England

East Midlands police crime units aim to save £26m

  • 12 September 2011
  • From the section England

Five East Midlands police forces hope to save £26m over four years by creating two regional units to tackle major and serious organised crime.

Specialist officers and civilian staff working on crimes such as murder and armed robbery will be reduced, from 665 to about 480, and overheads cut.

The police said the move would help provide an integrated response in the region.

The changes will be phased in over the coming months.

Numbers of people dedicated to major crimes in Derbyshire, Northamptonshire, Nottinghamshire, Leicestershire and Lincolnshire will be cut from 315 to about 230 while those working on serious organised crime will fall from 350 to about 250.

Officers will be redeployed to their local forces but there will be an unknown number of civilian redundancies, said police.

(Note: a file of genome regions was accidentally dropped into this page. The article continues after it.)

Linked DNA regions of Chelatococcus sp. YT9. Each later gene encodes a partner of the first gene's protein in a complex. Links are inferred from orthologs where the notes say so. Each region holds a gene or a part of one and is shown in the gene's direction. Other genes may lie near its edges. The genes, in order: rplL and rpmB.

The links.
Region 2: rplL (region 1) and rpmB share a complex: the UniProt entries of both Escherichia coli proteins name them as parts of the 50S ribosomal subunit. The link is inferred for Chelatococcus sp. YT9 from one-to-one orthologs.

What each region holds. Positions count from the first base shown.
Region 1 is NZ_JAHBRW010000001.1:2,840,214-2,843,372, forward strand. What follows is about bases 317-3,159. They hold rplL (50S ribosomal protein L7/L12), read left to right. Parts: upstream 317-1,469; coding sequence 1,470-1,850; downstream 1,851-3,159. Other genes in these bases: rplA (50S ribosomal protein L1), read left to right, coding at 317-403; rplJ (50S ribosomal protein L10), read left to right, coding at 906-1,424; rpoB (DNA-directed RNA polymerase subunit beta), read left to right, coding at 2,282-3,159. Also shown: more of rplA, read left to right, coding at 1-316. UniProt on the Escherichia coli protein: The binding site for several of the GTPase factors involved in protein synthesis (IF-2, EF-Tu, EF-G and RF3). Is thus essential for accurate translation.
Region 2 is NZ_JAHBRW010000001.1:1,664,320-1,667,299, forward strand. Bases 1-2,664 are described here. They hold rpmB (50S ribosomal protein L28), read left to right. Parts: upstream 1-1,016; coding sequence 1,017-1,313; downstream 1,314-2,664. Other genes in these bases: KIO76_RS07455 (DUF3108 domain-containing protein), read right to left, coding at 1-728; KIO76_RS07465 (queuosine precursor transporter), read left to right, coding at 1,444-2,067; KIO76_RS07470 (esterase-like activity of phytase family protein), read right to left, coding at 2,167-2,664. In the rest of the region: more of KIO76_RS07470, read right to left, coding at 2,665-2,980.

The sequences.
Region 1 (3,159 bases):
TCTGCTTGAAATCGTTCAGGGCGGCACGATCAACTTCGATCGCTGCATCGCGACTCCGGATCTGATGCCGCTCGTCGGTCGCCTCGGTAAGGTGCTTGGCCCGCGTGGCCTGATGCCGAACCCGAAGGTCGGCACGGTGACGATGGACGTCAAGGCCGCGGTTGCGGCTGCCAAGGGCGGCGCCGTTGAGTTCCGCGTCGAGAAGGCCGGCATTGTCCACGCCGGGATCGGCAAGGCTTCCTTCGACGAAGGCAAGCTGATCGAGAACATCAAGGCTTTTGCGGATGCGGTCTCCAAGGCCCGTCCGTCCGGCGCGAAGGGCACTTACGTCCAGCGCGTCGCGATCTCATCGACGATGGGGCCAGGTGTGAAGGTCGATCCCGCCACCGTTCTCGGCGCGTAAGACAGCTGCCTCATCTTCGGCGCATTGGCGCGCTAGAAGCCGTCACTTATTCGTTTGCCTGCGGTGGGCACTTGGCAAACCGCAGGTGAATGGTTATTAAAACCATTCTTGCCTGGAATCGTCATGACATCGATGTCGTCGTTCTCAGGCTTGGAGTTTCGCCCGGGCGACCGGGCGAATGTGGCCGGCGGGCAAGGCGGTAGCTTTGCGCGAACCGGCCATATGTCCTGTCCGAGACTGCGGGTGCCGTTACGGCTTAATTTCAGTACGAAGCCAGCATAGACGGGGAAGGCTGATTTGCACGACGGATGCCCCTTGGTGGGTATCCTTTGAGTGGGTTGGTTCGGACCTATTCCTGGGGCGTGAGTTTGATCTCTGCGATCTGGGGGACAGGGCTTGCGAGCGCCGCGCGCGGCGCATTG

Chair of Northamptonshire Police Authority Deirdre Newham said: "It is essential to provide an integrated response throughout the region.

"Financial savings and the avoidance of duplication of effort can then be coupled with greater efficiencies of co-operative working," she said.

The five forces hope to save £60m over the next five years through a number of collaboration projects.

Chief Constable Mick Creedon, of Derbyshire Police, said: "I would much sooner that we were increasing our teams around organised crime but I know the reality of what we face.

"We face huge financial difficulties in terms of making the cuts. We are having to cuts in staff numbers to meet our budget gap," he said.

The chairman of the Nottinghamshire Police Federation, Phil Matthews, questioned the changes.

"Will the forces have the resilience to deal with the workloads that will be placed on the much fewer officers around the region dealing with the tasks?" he asked.

"Have they taken into account the travelling time, the vehicles that they will need to get people around the region and the costs involved in that?"

The crime units will be centrally led and co-ordinated but continue to be locally delivered and the collaboration between the five forces will be the largest of its kind in England, said a police spokesperson.

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